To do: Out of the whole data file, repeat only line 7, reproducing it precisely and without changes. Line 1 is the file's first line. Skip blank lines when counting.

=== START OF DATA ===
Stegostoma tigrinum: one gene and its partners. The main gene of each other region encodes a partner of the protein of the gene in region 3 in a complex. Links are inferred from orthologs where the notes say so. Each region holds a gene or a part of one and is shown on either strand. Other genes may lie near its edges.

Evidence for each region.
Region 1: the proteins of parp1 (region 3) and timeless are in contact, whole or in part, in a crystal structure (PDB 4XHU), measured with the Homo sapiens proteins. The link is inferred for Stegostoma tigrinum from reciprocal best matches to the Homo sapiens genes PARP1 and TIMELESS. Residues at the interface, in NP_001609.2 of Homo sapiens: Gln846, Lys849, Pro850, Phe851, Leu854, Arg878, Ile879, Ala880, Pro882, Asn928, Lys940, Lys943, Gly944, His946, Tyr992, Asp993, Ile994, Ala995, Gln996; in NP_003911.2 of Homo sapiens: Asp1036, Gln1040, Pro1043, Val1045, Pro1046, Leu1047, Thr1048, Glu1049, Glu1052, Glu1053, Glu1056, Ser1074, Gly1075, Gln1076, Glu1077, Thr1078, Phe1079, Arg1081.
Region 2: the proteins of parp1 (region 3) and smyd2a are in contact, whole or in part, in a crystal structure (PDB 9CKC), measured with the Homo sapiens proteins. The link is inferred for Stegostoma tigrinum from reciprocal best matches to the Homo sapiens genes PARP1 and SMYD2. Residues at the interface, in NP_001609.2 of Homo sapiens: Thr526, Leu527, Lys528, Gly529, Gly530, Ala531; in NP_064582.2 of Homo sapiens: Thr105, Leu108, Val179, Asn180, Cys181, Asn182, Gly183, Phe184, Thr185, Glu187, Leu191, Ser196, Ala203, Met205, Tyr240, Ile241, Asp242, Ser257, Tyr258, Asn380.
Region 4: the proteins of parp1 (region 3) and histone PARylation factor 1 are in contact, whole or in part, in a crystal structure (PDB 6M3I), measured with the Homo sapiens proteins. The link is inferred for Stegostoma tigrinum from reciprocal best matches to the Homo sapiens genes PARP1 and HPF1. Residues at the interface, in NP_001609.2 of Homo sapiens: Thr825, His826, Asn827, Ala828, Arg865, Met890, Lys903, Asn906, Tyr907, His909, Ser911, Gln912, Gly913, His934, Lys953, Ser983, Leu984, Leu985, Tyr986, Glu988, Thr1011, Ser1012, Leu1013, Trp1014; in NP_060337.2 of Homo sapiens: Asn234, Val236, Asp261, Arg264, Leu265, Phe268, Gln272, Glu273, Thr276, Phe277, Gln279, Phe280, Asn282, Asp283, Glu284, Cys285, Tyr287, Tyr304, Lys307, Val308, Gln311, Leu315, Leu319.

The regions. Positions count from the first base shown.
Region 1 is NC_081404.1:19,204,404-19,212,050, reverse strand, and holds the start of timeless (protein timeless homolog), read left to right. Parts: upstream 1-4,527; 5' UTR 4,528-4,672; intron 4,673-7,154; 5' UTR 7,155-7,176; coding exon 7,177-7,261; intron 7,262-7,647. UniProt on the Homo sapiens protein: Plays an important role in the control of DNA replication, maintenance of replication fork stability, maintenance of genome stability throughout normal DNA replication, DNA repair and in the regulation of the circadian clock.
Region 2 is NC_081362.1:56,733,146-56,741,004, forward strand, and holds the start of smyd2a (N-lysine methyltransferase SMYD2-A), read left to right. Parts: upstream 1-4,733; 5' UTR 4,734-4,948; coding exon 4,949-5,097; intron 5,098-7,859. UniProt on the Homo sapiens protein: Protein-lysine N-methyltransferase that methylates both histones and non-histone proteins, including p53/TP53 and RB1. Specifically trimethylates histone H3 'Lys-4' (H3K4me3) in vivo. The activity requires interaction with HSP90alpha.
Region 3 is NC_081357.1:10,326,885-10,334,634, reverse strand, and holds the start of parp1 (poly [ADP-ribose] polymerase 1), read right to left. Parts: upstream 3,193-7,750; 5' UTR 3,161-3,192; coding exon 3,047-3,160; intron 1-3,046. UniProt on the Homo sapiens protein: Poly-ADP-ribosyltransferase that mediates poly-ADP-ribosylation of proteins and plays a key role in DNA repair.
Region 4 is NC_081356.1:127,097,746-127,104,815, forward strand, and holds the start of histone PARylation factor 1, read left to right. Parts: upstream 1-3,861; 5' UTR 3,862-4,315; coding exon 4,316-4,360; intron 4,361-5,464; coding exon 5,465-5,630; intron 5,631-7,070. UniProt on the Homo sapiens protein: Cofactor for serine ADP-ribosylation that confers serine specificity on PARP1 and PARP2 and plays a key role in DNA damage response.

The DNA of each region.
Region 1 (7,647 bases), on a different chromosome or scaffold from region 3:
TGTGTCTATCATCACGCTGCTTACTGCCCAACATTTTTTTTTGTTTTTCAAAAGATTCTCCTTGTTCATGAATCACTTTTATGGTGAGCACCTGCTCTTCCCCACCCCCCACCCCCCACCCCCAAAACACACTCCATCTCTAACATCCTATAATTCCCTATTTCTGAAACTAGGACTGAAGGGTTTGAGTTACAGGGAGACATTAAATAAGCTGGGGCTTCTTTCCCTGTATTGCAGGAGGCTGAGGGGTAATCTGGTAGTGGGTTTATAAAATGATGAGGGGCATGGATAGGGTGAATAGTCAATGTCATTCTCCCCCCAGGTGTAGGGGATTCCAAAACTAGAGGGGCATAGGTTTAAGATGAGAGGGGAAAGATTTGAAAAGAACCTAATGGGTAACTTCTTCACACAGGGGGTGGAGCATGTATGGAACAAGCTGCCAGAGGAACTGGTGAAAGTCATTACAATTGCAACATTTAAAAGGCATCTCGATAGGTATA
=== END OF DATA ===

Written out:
Region 1 is NC_081404.1:19,204,404-19,212,050, reverse strand, and holds the start of timeless (protein timeless homolog), read left to right. Parts: upstream 1-4,527; 5' UTR 4,528-4,672; intron 4,673-7,154; 5' UTR 7,155-7,176; coding exon 7,177-7,261; intron 7,262-7,647. UniProt on the Homo sapiens protein: Plays an important role in the control of DNA replication, maintenance of replication fork stability, maintenance of genome stability throughout normal DNA replication, DNA repair and in the regulation of the circadian clock.